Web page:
Sweden Hits EQT, Partners With $100 Million in Tax Charges

EQT Partners AB, a private equity investor, said it will appeal a decision by the Swedish tax authority to impose 647 million kronor ($100 million) in retroactive taxes on the company, its employees and partners.

Sweden’s tax authority has ruled that the return on certain investments in EQT funds should be taxed as income and not as capital gains in the years from 2007 to 2009, the Stockholm-based fund said in a statement.

“We’ve done this in exactly the same way for almost 20 years,” said Johan Bygge, chief operating officer at EQT Holdings AB. “The tax authority has now decided to make another interpretation and we think that’s very unfortunate because it creates great uncertainty for the company and the staff.”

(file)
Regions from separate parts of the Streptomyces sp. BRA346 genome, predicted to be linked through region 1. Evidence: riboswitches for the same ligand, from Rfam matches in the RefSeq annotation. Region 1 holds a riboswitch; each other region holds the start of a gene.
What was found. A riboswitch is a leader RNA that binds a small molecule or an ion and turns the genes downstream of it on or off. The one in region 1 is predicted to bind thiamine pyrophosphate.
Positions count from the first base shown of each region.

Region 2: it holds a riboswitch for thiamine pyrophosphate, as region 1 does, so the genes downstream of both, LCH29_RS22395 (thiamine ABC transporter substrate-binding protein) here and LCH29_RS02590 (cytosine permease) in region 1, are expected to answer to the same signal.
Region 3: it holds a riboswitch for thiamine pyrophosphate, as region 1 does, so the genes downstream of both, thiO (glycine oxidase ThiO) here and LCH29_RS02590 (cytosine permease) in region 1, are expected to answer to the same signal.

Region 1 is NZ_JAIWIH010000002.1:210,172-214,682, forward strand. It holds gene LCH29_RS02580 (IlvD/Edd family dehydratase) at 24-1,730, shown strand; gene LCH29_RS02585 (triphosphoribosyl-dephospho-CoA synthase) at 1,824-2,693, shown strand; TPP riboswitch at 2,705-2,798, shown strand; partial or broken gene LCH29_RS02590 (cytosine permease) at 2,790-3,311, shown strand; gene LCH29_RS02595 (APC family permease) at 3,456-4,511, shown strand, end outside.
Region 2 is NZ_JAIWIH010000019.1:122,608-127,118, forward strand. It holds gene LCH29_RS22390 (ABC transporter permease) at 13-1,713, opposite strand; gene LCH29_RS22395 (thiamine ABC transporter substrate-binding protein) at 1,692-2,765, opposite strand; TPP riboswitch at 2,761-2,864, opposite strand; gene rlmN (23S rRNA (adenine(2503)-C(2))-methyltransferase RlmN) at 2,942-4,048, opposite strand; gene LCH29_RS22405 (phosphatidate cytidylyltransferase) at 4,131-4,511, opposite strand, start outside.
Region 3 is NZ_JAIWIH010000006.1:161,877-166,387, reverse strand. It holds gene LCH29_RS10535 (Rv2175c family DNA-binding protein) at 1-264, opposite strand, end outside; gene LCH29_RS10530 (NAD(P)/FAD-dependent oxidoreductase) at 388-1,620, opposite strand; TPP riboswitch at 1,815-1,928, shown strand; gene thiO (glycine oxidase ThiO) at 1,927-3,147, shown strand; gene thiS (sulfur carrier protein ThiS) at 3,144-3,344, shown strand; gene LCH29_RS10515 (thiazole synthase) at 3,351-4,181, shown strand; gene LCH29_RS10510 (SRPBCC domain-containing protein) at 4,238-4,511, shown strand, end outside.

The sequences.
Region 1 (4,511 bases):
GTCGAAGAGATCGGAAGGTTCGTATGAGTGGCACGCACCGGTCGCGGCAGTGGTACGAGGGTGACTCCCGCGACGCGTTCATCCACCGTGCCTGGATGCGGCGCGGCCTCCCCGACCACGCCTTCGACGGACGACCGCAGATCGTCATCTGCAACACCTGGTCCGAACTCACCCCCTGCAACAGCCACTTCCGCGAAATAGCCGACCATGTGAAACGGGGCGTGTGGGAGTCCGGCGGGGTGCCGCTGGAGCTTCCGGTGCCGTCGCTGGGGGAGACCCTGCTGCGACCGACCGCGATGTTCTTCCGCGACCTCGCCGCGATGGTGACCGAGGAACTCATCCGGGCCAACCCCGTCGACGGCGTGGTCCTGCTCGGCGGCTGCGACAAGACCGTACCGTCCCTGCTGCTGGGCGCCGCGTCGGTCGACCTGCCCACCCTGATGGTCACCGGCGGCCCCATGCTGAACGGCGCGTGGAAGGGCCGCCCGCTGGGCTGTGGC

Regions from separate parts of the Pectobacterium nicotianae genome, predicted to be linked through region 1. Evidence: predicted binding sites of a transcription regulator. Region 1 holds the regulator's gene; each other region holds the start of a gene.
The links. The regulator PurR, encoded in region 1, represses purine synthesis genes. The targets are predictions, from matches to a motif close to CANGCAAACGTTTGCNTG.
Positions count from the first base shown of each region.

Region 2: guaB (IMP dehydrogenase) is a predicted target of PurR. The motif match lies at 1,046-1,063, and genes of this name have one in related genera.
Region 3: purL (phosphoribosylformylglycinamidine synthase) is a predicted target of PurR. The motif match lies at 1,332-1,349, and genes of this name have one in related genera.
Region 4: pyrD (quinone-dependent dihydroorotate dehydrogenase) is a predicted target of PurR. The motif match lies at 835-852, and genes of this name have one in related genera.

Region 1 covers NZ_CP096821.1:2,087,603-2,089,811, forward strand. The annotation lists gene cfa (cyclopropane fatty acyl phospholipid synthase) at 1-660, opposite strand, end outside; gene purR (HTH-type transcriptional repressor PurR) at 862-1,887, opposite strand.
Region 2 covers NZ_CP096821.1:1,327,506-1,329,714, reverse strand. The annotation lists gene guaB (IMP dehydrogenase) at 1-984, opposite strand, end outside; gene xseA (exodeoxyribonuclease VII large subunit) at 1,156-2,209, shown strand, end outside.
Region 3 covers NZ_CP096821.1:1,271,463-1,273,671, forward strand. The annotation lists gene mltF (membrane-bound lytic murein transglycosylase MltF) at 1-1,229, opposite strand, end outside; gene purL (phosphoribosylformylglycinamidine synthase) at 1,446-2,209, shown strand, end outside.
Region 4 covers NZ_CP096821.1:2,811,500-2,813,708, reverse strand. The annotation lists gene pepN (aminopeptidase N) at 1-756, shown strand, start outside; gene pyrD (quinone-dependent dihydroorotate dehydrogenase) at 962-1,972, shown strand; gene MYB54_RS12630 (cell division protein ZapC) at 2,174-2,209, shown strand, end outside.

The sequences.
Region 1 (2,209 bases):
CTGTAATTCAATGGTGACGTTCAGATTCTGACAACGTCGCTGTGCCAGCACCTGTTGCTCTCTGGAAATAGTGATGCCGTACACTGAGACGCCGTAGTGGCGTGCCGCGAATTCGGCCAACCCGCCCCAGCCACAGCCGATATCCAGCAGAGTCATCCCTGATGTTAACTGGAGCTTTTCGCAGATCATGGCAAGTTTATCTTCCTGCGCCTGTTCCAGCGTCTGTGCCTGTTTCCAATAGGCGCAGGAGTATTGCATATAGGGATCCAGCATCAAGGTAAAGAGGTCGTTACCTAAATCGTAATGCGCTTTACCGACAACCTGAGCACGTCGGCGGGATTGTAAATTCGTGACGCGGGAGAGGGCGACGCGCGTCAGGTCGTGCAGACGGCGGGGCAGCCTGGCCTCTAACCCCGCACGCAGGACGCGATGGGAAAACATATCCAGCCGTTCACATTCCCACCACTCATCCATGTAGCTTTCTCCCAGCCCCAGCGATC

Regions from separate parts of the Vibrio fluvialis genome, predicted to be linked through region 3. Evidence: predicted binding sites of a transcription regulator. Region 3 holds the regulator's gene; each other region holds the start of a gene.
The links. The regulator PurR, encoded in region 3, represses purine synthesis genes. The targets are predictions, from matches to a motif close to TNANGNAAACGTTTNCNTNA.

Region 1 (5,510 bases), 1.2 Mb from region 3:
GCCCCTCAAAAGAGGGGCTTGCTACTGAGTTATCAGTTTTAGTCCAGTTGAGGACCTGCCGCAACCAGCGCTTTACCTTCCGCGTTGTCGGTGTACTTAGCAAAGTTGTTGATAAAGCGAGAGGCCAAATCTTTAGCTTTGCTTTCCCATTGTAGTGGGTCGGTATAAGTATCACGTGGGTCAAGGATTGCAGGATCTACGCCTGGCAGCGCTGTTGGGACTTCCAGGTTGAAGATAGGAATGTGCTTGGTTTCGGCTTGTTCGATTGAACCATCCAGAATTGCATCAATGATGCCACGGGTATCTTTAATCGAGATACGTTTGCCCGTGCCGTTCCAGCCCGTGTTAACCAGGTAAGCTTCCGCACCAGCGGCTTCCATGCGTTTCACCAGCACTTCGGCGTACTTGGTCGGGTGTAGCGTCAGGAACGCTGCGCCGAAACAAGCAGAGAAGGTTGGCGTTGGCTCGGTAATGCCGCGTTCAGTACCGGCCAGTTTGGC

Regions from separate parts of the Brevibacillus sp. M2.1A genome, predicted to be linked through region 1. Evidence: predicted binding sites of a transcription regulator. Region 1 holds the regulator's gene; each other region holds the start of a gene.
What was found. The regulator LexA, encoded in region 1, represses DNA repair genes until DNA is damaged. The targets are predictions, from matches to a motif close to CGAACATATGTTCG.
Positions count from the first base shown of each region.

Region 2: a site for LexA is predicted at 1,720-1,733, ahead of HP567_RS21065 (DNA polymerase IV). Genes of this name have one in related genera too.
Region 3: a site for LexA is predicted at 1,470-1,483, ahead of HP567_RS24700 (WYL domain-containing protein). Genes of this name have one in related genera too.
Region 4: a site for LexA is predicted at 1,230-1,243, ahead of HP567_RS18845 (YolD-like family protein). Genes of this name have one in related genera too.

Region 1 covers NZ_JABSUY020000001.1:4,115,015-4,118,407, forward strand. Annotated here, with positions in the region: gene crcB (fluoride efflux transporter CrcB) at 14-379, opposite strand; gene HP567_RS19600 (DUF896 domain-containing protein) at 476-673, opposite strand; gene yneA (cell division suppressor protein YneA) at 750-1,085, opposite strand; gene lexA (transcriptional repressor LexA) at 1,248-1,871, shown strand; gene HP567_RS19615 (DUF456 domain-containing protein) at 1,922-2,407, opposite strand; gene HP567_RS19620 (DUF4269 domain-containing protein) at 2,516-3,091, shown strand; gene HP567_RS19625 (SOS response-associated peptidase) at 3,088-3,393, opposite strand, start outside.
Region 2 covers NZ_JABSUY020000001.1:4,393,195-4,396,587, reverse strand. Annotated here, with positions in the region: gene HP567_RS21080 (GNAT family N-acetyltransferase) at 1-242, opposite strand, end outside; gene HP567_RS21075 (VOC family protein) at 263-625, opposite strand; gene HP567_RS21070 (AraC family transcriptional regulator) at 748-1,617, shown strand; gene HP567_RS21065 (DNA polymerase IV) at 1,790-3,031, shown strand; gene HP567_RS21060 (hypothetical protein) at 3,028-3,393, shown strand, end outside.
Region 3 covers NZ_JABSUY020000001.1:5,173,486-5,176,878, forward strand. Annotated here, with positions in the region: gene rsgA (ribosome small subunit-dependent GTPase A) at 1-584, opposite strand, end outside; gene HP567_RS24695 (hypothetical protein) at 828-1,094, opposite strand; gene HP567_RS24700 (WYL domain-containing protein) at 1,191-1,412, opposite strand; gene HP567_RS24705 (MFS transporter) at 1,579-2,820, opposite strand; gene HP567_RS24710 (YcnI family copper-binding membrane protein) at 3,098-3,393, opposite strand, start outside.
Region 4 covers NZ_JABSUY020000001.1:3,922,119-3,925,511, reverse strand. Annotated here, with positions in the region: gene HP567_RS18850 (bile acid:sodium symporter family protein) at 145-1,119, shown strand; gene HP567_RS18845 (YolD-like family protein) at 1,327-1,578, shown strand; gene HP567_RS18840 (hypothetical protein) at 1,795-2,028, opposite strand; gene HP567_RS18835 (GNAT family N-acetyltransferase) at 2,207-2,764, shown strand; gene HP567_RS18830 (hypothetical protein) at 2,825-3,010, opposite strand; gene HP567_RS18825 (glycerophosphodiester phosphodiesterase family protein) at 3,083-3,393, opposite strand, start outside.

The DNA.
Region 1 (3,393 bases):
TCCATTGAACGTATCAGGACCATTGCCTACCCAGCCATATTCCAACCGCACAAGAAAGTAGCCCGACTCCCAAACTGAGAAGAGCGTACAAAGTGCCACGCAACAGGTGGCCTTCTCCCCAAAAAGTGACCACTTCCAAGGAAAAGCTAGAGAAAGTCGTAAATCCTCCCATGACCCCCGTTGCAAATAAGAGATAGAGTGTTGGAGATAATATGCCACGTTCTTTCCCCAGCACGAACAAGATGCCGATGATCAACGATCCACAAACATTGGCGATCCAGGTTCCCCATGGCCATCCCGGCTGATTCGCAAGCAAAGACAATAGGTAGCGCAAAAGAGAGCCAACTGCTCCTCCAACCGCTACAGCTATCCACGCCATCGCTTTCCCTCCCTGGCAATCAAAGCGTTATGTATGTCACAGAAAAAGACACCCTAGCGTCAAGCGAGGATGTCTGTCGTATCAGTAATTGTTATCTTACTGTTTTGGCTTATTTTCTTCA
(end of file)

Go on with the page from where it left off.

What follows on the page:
The decision is the result of a review that started in 2007 on how private-equity companies and their employees and partners declare their income, said Helena Bigander, a project leader at the Swedish Tax Agency in Stockholm.

The ruling will impose extra taxes of 313 million kronor on income of 19 staff or partners. EQT Partners will have to pay another 334 million kronor for the same period, in addition to the 100 million kronor it was told to pay for a similar decision relating to income from 2006.

“Compensation from job performance should be taxed as job performance and we think this is compensation for counseling,” Bigander said. The authority has the right to change taxation going back six years, she said.

To contact the reporter on this story: Johan Carlstrom in Stockholm at jcarlstrom@bloomberg.net

To contact the editor responsible for this story: Jonas Bergman at jbergman@bloomberg.net

Press spacebar to pause and continue. Press esc to stop.

Bloomberg reserves the right to remove comments but is under no obligation to do so, or to explain individual moderation decisions.

Please enable JavaScript to view the comments powered by Disqus.